Terrill “Terry” McCabe: The golf club designer died of cardiac arrest at the age of 67 on April 12. McCabe became a golf professional in 1969 and later designed the first commercially successful metal wood, the TaylorMade Burner and Tour Preferred Drivers. He is known best for his work at Titleist, and more specifically, designing the 975 Series driver.
Ken Venturi: After being hospitalized for two months with a spinal infection, pneumonia and an intestinal infection, Venturi died at the age of 82 on May 17 in Rancho Mirage, Calif. It came 11 days after he was inducted into the World Golf Hall of Fame. He won 14 tournaments between 1957 and 1966, before his career was cut short due to circulatory problems in his hands. He also played on one Ryder Cup team and was the U.S. captain at the 2000 Presidents Cup. He began working for CBS in 1968 as a golf broadcaster, and stayed for 35 years despite having a severe stuttering problem as a child.
Miller Barber: On June 11, the 82-year-old Barber died while in hospice care in Scottsdale, Ariz. The cause was a recurrence of cancer (lymphoma) he originally battled in 2012. Barber won 11 tournaments on the PGA Tour before joining the Champions Tour in 1980, where he won 24 titles, including a record three U.S. Senior Opens.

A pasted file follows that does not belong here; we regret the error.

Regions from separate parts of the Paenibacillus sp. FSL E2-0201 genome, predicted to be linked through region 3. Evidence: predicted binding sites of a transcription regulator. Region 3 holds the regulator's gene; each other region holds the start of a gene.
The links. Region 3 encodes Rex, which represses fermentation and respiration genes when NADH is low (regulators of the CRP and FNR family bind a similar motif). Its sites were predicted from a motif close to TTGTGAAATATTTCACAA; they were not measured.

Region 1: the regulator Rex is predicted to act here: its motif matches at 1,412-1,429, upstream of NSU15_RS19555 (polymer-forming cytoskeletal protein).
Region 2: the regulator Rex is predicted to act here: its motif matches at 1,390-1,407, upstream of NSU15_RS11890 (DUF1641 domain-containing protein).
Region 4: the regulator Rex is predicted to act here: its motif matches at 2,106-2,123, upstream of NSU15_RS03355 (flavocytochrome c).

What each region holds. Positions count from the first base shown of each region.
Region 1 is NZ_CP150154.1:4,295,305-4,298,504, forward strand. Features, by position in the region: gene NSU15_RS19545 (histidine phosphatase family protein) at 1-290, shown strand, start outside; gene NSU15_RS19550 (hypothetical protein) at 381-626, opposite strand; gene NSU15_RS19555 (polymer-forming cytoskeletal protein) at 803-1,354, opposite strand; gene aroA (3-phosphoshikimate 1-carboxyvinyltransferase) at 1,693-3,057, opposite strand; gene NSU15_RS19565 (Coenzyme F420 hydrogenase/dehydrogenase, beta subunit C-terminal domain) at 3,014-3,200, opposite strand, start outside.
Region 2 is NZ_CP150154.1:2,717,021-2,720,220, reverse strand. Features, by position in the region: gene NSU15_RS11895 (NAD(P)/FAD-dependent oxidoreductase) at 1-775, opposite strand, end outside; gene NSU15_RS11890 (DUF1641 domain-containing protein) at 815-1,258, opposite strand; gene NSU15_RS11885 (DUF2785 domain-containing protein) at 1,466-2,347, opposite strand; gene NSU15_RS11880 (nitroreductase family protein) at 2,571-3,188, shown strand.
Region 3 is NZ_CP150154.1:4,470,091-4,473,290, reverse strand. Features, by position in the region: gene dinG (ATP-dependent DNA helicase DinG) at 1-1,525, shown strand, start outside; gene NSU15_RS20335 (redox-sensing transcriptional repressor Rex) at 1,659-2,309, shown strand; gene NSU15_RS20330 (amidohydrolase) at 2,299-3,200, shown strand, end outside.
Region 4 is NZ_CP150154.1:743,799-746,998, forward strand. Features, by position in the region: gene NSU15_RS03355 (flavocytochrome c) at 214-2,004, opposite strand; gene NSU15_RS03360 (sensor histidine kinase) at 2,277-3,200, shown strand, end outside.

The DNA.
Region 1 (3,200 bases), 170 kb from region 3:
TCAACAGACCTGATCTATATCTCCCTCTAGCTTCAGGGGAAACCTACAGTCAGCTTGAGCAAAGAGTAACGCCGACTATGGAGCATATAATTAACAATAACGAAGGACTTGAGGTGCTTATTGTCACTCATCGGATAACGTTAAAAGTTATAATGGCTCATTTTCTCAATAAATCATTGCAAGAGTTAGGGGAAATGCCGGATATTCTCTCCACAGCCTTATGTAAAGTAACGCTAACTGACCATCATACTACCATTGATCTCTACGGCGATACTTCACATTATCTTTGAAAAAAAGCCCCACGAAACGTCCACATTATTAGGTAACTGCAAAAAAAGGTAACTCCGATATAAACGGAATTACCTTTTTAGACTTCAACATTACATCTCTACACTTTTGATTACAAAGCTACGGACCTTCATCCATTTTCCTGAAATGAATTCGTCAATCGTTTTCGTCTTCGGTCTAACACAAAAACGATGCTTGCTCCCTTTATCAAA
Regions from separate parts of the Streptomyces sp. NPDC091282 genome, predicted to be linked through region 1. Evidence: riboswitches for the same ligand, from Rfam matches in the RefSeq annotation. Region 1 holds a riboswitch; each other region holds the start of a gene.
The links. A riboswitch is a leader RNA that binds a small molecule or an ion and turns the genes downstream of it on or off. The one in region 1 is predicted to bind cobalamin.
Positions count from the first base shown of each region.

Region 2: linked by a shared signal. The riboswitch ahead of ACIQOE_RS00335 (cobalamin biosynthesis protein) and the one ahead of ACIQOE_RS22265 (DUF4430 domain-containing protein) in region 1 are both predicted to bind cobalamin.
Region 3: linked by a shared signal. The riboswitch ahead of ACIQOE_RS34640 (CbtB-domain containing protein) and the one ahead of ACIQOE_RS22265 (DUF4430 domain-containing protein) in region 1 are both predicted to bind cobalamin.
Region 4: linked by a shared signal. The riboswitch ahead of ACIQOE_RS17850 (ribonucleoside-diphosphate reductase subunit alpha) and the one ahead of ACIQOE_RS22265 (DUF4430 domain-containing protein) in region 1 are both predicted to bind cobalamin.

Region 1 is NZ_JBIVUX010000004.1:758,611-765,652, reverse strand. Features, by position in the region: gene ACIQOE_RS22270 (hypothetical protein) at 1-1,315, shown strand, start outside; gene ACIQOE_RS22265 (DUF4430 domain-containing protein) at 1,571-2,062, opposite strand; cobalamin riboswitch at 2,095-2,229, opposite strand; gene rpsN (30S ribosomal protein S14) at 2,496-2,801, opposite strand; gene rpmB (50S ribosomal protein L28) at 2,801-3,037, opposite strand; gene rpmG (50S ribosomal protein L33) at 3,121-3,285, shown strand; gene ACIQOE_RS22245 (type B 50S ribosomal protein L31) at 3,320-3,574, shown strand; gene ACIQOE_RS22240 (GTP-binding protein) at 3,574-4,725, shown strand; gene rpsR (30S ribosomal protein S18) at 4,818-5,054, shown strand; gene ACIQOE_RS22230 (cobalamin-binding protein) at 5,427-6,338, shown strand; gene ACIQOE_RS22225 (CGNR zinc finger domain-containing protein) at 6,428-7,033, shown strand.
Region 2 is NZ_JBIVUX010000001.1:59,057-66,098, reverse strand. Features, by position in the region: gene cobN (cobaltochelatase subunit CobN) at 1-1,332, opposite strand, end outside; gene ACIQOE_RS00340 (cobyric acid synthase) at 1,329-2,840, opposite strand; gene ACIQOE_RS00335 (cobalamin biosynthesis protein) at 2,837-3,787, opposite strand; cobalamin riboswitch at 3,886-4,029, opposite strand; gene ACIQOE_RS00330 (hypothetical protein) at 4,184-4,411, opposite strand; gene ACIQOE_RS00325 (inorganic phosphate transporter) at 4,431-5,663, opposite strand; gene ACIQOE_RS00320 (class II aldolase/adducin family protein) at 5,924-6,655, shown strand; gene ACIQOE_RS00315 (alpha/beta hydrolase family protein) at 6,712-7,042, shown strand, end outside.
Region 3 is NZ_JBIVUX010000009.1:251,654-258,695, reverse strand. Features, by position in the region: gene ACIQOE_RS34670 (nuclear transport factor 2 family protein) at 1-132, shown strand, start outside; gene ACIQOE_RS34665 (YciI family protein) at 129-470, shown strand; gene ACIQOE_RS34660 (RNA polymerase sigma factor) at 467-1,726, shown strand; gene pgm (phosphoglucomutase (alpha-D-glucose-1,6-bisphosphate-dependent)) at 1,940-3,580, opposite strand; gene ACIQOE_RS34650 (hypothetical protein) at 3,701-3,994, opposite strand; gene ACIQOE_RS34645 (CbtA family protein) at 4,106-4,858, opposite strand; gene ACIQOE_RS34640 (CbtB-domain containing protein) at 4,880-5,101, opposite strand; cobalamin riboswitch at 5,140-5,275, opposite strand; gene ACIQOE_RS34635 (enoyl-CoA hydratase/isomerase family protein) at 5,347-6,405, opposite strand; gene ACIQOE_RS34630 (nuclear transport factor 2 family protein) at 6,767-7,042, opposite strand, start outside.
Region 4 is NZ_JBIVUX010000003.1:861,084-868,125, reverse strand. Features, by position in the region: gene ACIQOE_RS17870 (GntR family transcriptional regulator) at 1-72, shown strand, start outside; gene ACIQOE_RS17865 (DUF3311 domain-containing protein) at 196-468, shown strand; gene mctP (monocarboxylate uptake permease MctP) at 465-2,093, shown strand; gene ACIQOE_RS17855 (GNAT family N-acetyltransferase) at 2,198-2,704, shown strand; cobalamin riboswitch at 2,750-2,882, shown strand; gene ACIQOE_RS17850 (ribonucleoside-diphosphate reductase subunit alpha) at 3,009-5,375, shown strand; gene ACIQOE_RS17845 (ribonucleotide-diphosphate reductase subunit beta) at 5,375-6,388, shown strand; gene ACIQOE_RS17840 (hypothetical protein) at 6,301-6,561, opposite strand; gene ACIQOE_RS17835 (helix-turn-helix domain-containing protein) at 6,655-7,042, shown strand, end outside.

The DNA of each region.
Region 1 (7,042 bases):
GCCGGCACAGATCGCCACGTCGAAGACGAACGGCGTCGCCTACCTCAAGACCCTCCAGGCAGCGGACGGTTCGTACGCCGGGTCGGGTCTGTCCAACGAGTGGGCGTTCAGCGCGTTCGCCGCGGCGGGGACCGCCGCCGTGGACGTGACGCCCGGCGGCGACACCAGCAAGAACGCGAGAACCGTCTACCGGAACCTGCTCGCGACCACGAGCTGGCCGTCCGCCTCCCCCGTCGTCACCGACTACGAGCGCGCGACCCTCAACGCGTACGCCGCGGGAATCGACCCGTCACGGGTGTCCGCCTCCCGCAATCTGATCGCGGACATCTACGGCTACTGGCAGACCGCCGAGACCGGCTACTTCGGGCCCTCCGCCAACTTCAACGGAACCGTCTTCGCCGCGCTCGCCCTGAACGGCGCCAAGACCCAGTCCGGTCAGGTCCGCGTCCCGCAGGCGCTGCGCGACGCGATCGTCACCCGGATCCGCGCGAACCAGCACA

Bernard Hunt: The British Ryder Cup golfer died on June 21 at the age of 83 after a long illness. Hunt was a two-time Ryder Cup captain, and as a player competed in eight of nine Ryder Cups between 1953 and ’69. His run included being a part of the famous 1957 team, which claimed victory over the United States for the first time in 24 years.
Frank Stranahan: A legendary amateur golfer, Stranahan died at the age of 90 in West Palm Beach, Fla., on June 23. He won 51 amateur titles, six PGA Tour events, and was a three-time runner-up in major championships. Also an advocate of bodybuilding and healthy living well before fitness became the rage in the pro game, Stranahan developed a specialized weight-lifting regimen that would be suitable for a golf swing.